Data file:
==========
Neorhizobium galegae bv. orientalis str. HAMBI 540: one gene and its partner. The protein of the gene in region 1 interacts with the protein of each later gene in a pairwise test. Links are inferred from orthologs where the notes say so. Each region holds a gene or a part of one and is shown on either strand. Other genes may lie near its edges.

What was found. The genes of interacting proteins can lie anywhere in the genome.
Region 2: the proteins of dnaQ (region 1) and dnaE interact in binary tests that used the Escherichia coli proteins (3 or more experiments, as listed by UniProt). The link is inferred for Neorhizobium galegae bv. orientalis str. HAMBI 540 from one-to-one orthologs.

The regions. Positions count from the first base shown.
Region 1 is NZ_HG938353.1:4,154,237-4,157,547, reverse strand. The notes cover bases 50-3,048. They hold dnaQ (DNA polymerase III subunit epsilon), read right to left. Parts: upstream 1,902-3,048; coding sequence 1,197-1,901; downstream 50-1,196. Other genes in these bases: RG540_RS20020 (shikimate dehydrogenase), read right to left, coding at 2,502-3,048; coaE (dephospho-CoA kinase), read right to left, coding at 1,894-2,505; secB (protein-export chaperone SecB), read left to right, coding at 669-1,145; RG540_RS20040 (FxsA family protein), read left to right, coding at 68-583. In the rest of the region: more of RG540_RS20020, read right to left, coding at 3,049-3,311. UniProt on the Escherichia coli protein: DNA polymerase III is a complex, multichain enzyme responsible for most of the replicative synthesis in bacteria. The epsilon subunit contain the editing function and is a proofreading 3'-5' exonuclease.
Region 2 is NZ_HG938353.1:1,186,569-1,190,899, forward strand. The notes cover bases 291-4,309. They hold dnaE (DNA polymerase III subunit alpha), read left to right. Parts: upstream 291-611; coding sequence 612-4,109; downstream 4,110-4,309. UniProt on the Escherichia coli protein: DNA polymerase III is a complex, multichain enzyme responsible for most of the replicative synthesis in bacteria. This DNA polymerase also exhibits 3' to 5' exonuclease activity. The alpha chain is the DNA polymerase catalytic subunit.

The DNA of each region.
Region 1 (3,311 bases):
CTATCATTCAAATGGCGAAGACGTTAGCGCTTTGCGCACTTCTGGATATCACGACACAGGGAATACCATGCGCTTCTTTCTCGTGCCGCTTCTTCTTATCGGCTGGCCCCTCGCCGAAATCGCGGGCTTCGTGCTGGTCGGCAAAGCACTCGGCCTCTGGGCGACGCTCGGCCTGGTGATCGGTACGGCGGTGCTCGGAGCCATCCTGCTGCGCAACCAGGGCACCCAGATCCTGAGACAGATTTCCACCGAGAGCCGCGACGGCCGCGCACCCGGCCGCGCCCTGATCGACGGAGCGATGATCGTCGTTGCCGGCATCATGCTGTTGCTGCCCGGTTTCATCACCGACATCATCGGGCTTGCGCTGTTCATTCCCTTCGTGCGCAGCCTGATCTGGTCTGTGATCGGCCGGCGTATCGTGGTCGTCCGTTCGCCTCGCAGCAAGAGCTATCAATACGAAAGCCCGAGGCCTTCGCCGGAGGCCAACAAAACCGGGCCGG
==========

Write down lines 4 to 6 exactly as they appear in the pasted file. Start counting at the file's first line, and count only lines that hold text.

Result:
The regions. Positions count from the first base shown.
Region 1 is NZ_HG938353.1:4,154,237-4,157,547, reverse strand. The notes cover bases 50-3,048. They hold dnaQ (DNA polymerase III subunit epsilon), read right to left. Parts: upstream 1,902-3,048; coding sequence 1,197-1,901; downstream 50-1,196. Other genes in these bases: RG540_RS20020 (shikimate dehydrogenase), read right to left, coding at 2,502-3,048; coaE (dephospho-CoA kinase), read right to left, coding at 1,894-2,505; secB (protein-export chaperone SecB), read left to right, coding at 669-1,145; RG540_RS20040 (FxsA family protein), read left to right, coding at 68-583. In the rest of the region: more of RG540_RS20020, read right to left, coding at 3,049-3,311. UniProt on the Escherichia coli protein: DNA polymerase III is a complex, multichain enzyme responsible for most of the replicative synthesis in bacteria. The epsilon subunit contain the editing function and is a proofreading 3'-5' exonuclease.
Region 2 is NZ_HG938353.1:1,186,569-1,190,899, forward strand. The notes cover bases 291-4,309. They hold dnaE (DNA polymerase III subunit alpha), read left to right. Parts: upstream 291-611; coding sequence 612-4,109; downstream 4,110-4,309. UniProt on the Escherichia coli protein: DNA polymerase III is a complex, multichain enzyme responsible for most of the replicative synthesis in bacteria. This DNA polymerase also exhibits 3' to 5' exonuclease activity. The alpha chain is the DNA polymerase catalytic subunit.